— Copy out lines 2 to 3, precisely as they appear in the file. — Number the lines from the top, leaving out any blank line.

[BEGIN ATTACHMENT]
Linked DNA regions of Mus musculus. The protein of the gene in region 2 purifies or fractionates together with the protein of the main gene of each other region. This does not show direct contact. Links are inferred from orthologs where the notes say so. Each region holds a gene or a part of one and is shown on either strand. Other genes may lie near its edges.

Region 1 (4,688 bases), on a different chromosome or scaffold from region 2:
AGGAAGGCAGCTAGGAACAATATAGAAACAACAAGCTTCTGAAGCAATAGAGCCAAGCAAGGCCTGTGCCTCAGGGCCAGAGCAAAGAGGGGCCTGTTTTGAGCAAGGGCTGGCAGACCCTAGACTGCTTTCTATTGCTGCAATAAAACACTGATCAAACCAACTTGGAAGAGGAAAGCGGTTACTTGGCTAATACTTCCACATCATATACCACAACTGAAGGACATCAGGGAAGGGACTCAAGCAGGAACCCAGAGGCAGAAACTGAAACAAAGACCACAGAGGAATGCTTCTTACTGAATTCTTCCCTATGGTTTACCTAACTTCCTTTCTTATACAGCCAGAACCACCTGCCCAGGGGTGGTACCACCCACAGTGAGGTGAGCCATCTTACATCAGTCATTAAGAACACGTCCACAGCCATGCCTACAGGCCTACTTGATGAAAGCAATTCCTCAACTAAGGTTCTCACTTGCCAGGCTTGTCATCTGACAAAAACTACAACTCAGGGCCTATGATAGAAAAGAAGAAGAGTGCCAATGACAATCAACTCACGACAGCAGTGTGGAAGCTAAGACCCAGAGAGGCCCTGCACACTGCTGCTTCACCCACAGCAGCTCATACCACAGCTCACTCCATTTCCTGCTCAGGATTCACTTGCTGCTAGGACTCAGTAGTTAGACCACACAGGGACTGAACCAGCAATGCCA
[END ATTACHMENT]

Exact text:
Region 1 (4,688 bases), on a different chromosome or scaffold from region 2:
AGGAAGGCAGCTAGGAACAATATAGAAACAACAAGCTTCTGAAGCAATAGAGCCAAGCAAGGCCTGTGCCTCAGGGCCAGAGCAAAGAGGGGCCTGTTTTGAGCAAGGGCTGGCAGACCCTAGACTGCTTTCTATTGCTGCAATAAAACACTGATCAAACCAACTTGGAAGAGGAAAGCGGTTACTTGGCTAATACTTCCACATCATATACCACAACTGAAGGACATCAGGGAAGGGACTCAAGCAGGAACCCAGAGGCAGAAACTGAAACAAAGACCACAGAGGAATGCTTCTTACTGAATTCTTCCCTATGGTTTACCTAACTTCCTTTCTTATACAGCCAGAACCACCTGCCCAGGGGTGGTACCACCCACAGTGAGGTGAGCCATCTTACATCAGTCATTAAGAACACGTCCACAGCCATGCCTACAGGCCTACTTGATGAAAGCAATTCCTCAACTAAGGTTCTCACTTGCCAGGCTTGTCATCTGACAAAAACTACAACTCAGGGCCTATGATAGAAAAGAAGAAGAGTGCCAATGACAATCAACTCACGACAGCAGTGTGGAAGCTAAGACCCAGAGAGGCCCTGCACACTGCTGCTTCACCCACAGCAGCTCATACCACAGCTCACTCCATTTCCTGCTCAGGATTCACTTGCTGCTAGGACTCAGTAGTTAGACCACACAGGGACTGAACCAGCAATGCCA